The State Capitol has been one of Utah’s most prominent landmarks for more than a century. The Neoclassical revival, Corinthian-style building was designed by local architect Richard K. A. Kletting and was built between 1912 and 1916. The building, located on Capitol Hill overlooking downtown Salt Lake City, contains two active legislative chambers, a ceremonial Supreme Court chamber and the working offices of top state officials.
The Capitol, which was added to the National Register of Historic Places in 1978, is set on over 40 acres (161,874 square meters), with beautifully maintained and sculpted lawns, trees and gardens featuring flora native to Utah. The facility also has a wide variety of original artwork, treasured artifacts and historical monuments on display. A memorial commemorating the 388 Utah natives who died in the Vietnam War is located on the west grounds, while to the east a monument stands in honor of the Mormon Batallion — a group of 500 Mormons who marched from Iowa to Mexico to fight in the 1846 Mexican-American War.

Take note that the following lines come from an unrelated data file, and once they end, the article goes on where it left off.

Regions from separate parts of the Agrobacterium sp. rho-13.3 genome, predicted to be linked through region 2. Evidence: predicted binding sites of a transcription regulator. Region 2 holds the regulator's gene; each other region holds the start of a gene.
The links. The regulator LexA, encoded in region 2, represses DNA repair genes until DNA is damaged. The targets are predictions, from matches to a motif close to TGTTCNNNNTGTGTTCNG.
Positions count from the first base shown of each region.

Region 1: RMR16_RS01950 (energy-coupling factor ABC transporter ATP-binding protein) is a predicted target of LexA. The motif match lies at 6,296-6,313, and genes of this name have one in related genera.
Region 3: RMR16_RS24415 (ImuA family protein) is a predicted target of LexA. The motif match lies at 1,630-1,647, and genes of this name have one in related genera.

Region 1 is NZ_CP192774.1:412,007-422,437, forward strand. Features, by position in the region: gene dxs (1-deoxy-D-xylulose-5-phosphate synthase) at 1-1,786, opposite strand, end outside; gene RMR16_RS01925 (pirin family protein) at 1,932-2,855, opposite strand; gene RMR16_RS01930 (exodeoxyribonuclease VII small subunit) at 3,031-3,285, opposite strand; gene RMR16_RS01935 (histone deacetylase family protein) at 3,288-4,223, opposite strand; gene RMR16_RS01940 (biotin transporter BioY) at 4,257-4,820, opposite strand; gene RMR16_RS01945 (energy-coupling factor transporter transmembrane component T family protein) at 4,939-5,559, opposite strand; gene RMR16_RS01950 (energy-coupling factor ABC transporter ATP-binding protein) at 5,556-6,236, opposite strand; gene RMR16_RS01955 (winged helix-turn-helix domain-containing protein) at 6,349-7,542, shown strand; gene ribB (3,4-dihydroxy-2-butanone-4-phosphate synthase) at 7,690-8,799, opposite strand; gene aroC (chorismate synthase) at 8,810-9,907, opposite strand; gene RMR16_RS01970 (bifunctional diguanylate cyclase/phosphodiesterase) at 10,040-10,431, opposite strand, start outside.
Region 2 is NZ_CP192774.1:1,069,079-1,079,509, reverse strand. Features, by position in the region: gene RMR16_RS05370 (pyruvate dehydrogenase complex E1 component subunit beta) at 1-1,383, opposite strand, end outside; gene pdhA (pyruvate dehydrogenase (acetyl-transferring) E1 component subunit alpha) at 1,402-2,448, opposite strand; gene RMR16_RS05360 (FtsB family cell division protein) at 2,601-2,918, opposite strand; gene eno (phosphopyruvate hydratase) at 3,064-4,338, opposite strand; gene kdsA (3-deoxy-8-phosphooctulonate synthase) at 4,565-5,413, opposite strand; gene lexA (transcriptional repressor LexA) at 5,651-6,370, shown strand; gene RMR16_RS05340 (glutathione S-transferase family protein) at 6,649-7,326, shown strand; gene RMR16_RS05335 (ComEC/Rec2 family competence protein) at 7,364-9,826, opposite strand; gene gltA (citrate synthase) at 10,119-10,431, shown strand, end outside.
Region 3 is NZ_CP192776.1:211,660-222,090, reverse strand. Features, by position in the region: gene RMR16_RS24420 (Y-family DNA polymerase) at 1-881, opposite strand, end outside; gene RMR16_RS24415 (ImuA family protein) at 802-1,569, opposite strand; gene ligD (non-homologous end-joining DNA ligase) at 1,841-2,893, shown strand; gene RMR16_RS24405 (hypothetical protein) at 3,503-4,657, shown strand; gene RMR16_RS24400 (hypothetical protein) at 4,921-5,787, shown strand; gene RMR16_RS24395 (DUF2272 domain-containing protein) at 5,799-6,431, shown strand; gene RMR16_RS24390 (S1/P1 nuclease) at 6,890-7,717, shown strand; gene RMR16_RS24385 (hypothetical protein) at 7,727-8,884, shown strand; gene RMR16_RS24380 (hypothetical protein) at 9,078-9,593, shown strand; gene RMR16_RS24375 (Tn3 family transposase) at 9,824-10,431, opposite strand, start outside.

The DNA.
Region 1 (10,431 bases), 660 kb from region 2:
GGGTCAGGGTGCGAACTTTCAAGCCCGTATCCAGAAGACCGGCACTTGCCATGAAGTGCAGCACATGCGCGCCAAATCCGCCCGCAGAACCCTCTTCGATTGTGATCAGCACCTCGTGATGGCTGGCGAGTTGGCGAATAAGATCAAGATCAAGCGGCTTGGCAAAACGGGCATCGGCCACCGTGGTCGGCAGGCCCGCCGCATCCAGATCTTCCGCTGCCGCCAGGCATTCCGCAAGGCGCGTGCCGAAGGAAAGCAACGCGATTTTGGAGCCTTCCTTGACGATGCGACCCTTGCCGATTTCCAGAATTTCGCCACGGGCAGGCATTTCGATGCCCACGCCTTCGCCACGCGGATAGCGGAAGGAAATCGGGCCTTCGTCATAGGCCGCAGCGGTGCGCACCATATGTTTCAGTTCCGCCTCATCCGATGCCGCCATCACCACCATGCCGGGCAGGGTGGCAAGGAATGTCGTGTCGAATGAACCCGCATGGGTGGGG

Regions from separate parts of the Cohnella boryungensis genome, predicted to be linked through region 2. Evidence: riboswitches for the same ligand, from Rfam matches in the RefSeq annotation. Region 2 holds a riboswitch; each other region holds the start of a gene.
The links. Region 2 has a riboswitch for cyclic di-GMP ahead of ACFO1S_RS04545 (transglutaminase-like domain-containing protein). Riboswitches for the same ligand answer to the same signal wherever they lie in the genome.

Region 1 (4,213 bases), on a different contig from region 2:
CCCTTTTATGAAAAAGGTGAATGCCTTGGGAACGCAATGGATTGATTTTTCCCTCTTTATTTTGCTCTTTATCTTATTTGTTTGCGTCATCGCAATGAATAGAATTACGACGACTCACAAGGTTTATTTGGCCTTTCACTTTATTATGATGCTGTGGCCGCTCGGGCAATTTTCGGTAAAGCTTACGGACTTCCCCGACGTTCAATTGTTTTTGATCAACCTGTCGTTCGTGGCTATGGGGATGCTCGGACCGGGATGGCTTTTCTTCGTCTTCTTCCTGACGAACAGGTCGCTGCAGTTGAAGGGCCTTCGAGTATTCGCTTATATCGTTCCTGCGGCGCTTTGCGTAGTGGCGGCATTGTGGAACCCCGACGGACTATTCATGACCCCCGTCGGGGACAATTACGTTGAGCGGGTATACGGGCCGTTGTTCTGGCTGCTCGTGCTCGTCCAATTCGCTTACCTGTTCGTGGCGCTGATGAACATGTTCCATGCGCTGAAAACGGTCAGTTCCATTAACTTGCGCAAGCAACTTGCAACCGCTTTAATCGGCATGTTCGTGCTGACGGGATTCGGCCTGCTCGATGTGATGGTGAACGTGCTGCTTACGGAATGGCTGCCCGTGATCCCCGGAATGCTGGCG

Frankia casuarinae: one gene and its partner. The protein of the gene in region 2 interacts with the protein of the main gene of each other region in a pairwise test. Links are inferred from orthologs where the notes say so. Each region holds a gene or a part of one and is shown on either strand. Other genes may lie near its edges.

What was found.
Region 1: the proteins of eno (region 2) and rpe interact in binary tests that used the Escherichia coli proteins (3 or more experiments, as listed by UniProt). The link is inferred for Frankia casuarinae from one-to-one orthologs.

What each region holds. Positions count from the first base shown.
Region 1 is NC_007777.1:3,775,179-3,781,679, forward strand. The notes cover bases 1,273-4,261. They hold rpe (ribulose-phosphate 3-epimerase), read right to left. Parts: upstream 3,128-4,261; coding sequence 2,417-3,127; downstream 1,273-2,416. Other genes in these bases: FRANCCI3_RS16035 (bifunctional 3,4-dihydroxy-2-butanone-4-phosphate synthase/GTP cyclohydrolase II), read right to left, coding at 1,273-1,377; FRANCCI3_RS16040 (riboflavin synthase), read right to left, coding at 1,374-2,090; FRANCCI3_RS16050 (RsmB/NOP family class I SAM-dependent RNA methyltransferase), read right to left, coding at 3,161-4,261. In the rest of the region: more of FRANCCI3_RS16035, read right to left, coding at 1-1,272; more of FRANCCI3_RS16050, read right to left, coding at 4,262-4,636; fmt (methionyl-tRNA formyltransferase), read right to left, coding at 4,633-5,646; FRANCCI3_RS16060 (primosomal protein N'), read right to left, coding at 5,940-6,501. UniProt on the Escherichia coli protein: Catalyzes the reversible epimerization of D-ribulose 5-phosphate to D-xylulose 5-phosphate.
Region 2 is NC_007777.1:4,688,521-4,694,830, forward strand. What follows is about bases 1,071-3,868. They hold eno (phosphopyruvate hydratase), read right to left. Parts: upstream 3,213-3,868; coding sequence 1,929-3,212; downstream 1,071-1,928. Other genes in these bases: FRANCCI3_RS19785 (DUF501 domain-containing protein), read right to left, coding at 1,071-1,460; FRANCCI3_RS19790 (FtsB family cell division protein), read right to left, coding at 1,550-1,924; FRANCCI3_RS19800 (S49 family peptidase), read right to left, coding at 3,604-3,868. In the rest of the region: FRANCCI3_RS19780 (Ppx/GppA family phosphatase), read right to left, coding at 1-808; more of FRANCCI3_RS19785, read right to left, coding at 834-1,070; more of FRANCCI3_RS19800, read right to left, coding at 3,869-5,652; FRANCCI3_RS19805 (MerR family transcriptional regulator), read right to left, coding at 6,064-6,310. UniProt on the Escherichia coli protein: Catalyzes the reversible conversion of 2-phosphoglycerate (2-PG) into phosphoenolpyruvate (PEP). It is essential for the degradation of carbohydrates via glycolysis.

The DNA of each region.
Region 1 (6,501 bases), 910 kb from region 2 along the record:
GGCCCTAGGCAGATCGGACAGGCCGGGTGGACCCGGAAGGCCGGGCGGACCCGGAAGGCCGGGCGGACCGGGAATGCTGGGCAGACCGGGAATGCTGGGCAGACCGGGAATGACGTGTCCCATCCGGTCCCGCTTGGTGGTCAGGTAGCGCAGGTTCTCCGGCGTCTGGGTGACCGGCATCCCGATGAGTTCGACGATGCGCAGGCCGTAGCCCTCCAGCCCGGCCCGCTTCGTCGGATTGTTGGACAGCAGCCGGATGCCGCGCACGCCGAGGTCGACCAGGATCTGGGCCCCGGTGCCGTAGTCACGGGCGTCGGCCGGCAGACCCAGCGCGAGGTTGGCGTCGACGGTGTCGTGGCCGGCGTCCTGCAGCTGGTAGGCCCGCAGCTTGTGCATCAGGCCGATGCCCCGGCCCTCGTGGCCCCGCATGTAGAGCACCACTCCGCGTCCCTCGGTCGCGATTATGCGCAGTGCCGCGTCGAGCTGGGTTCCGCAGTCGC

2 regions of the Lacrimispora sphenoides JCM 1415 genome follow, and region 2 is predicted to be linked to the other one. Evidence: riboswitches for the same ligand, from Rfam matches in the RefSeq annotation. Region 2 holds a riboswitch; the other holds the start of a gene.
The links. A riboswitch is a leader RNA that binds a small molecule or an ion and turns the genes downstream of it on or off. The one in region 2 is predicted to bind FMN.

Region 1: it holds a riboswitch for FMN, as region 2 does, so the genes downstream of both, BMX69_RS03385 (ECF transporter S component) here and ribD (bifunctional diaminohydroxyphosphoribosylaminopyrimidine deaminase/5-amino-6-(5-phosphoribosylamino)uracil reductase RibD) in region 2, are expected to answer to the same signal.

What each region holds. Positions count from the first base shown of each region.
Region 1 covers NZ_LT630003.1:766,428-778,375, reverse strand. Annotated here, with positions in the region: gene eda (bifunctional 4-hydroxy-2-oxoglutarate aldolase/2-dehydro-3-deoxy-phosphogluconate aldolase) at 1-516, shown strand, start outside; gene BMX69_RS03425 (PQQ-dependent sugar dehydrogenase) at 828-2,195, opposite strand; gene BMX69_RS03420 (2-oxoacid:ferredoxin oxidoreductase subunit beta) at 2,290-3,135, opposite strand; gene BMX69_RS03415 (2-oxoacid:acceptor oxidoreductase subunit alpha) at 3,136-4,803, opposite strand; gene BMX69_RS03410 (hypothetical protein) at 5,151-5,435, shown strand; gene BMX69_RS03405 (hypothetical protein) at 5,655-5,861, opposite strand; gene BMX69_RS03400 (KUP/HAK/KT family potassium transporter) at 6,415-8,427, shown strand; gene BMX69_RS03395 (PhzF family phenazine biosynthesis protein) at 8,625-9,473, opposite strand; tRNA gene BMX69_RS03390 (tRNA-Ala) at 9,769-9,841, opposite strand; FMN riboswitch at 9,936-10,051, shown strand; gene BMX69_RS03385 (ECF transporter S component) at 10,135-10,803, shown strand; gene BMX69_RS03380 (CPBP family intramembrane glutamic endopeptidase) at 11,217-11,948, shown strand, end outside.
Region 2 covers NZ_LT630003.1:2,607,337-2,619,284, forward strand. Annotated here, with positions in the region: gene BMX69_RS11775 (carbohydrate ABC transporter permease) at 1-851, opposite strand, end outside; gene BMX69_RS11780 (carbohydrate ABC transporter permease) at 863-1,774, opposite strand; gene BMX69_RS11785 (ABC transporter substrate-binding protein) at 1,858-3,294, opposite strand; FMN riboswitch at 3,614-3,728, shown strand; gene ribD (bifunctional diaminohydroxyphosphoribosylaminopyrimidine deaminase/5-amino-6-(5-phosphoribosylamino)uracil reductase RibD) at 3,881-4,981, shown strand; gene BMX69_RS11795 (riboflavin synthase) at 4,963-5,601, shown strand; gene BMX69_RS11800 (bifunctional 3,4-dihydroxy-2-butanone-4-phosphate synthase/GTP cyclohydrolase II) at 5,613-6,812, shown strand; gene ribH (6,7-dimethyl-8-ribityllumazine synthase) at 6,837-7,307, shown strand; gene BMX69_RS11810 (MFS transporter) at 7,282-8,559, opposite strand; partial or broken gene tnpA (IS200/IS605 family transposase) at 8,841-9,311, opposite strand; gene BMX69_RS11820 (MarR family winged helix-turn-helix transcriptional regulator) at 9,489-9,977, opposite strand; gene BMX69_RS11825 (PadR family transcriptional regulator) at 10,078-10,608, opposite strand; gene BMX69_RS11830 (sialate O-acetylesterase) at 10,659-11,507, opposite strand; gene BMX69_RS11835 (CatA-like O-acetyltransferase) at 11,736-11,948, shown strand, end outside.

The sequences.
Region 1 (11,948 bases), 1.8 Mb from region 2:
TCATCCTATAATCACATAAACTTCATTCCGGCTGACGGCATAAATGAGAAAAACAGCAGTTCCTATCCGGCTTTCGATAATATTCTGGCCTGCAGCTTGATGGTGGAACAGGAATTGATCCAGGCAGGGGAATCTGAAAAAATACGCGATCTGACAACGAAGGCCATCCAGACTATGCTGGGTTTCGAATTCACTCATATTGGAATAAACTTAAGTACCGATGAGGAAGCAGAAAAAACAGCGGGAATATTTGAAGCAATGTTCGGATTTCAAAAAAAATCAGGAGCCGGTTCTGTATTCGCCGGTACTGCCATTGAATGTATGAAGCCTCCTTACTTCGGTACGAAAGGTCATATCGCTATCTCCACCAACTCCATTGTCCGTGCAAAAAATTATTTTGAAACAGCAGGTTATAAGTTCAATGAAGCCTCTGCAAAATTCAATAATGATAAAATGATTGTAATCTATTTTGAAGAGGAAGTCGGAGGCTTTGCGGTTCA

Guided tours of the Capitol are given hourly from 9am - 4pm on weekdays. The building itself is open Monday to Friday from 8am - 8pm; Saturday to Sunday from 8am - 5pm.